This is eerily similar to what exists in K-12 education because our inabilities, at times, to discern what’s really happening in our schools . . . to see the fangs behind the facade.

Hummingbirds appear to be beautiful creatures, hovering above flowers and feeders to extract the nectar upon which they feed.  They are multi-colored, multi-shaped, and universally small and cute, so I never realized until recently that they had another side to their disposition.

Hummingbirds can be nasty with a capital N! 
They can be bullies with a capital B!

More now the rule rather than the exception, these seemingly docile creatures wait for others to visit the feeders.  When one hovers for a drink, another will fly at breakneck speed from a tree line 25 yards or more out, to deliver a “drive-by,” a glancing blow, forcing the smaller bird from the feeder and chasing him or her back to the trees, quite a distance away.
Sometimes, hummingbird bullies even hover under the rails of the deck, lying in wait until others try to feed, then delivering the sidewinding strike, sending them to orbit once again.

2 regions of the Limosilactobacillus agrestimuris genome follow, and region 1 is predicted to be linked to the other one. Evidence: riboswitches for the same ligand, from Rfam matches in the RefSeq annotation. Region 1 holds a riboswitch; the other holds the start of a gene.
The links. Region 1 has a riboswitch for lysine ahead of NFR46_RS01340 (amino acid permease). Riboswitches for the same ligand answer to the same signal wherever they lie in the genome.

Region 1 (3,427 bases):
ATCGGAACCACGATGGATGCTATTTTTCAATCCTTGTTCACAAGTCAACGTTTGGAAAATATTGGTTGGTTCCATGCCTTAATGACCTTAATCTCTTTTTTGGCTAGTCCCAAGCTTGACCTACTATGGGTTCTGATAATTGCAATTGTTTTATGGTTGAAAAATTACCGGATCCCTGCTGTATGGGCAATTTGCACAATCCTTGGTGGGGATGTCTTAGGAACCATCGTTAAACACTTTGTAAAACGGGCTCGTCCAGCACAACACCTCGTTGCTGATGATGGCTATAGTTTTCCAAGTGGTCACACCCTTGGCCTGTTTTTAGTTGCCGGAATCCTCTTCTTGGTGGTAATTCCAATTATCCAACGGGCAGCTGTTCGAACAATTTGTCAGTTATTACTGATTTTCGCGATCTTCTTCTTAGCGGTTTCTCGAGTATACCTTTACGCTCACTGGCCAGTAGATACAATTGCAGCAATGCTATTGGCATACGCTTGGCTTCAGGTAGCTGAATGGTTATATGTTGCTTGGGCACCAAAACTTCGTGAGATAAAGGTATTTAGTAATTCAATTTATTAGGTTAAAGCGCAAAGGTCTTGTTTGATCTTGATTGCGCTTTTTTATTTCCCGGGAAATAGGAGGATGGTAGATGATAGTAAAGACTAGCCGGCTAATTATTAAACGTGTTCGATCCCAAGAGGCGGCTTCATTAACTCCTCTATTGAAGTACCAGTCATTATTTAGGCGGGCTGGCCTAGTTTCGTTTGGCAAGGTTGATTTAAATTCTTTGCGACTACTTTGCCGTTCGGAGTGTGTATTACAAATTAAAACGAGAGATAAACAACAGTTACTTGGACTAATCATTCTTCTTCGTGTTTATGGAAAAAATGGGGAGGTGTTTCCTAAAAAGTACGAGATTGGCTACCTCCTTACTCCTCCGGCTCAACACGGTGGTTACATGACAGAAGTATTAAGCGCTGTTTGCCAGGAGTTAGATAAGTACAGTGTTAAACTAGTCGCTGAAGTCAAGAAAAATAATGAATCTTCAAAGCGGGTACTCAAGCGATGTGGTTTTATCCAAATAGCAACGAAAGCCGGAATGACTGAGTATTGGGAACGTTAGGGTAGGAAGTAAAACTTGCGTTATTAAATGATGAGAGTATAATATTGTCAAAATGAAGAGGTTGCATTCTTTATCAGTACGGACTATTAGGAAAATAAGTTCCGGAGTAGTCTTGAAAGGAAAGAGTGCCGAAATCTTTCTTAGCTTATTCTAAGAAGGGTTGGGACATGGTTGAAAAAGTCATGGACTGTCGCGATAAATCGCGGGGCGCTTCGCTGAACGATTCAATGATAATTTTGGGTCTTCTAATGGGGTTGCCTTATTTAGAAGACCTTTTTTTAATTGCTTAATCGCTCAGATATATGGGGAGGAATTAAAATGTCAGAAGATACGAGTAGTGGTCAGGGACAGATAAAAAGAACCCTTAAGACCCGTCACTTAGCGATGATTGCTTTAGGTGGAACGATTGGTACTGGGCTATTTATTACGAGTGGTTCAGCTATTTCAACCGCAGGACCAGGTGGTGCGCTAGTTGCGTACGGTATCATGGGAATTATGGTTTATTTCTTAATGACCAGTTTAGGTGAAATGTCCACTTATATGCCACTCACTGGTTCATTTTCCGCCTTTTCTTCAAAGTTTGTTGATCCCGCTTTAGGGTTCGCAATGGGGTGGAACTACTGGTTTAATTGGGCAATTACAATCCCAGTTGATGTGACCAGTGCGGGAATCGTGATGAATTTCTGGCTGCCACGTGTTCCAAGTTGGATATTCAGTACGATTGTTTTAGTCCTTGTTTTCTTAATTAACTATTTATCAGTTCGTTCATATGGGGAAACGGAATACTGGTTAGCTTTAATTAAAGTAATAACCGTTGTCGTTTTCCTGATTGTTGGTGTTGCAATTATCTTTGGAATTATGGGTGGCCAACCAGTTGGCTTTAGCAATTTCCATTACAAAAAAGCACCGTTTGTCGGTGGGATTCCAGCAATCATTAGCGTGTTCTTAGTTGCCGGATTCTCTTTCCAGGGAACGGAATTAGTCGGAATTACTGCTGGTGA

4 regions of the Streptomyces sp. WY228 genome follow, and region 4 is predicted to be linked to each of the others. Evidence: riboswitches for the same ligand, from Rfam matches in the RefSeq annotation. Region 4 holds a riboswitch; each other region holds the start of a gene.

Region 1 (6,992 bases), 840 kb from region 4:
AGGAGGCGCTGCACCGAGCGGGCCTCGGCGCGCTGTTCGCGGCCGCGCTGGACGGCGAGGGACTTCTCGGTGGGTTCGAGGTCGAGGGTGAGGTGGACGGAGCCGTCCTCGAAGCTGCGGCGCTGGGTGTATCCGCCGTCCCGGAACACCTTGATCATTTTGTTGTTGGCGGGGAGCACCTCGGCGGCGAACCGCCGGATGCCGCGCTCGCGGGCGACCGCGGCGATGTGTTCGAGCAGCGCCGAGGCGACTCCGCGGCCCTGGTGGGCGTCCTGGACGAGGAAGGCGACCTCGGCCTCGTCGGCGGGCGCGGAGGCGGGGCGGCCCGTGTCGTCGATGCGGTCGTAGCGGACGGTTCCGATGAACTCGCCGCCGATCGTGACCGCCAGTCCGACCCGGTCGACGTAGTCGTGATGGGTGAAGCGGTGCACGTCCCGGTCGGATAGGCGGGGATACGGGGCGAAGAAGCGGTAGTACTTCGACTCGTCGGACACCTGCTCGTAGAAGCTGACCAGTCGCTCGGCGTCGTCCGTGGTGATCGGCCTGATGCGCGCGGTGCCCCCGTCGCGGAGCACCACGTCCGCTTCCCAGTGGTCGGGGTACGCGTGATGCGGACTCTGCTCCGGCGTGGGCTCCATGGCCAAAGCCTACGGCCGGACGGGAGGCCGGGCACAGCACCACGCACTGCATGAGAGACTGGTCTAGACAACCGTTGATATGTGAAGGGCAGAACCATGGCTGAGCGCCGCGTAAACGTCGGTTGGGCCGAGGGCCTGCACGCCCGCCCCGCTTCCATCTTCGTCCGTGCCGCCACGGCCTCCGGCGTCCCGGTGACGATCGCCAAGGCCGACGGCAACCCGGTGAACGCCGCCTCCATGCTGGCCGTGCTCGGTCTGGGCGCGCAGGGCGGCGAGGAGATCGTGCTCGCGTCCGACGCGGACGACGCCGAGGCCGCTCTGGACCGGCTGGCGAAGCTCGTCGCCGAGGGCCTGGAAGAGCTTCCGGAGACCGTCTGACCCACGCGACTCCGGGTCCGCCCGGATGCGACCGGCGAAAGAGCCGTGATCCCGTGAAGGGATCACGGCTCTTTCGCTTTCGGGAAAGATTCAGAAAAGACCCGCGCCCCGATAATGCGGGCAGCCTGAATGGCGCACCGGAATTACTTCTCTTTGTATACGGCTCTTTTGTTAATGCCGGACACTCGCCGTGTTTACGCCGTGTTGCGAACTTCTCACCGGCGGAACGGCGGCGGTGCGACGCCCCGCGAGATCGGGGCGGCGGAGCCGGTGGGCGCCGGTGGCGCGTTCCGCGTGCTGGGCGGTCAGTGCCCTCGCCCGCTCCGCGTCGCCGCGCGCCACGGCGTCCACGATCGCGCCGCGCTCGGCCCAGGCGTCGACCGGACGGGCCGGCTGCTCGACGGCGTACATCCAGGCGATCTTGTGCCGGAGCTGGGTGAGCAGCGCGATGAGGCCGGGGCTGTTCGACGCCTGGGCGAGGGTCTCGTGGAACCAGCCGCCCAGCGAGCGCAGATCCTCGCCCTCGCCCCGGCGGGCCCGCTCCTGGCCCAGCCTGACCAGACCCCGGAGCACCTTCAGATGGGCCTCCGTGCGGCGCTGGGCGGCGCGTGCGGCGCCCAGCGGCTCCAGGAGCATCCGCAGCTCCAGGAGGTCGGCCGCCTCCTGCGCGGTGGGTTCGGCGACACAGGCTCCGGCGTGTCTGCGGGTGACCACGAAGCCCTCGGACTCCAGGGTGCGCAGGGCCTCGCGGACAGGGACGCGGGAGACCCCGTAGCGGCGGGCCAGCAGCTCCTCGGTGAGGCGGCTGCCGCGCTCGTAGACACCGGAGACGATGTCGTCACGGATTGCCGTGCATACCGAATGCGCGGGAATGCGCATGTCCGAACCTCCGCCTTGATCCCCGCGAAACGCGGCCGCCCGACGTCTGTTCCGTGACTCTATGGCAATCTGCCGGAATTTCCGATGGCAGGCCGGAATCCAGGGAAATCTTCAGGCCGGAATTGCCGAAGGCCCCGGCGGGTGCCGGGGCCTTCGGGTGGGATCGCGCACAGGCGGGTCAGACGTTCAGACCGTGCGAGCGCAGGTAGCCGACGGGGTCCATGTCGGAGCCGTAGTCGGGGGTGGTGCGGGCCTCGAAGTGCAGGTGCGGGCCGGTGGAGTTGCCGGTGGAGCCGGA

I would have never thought that hummingbirds could be bullies – too pretty, too small, too docile, and too unassuming.
Then again, I would never have thought that Sweet Polly Purebread could act that way toward students, when nobody else was watching.

Applied to our positions as school leaders, I would have never thought that the sweet daughter or the kind son of a soccer-playing, dinner-table-eating, church-going, working-class or mid-to-upper-level socioeconomic family involved in the National Honor Society, could be making the life miserable for any of our other students. 
I have found that at times, I was so wrong.
Hummingbird bullies are not what they appear. 
They could be in our advanced classes.  They might be in the locker room, plying their trade before the coach arrives.  They might be at the bus stops when parents aren’t around, or even in student clubs and organizations.  They might be on staff.
It becomes particularly tough to identify hummingbird bullying, as oftentimes, those who we perceive as kind and sweet (because they say nice things to us as other students walk by and ignore us) are operating in stealth, just around the next corner.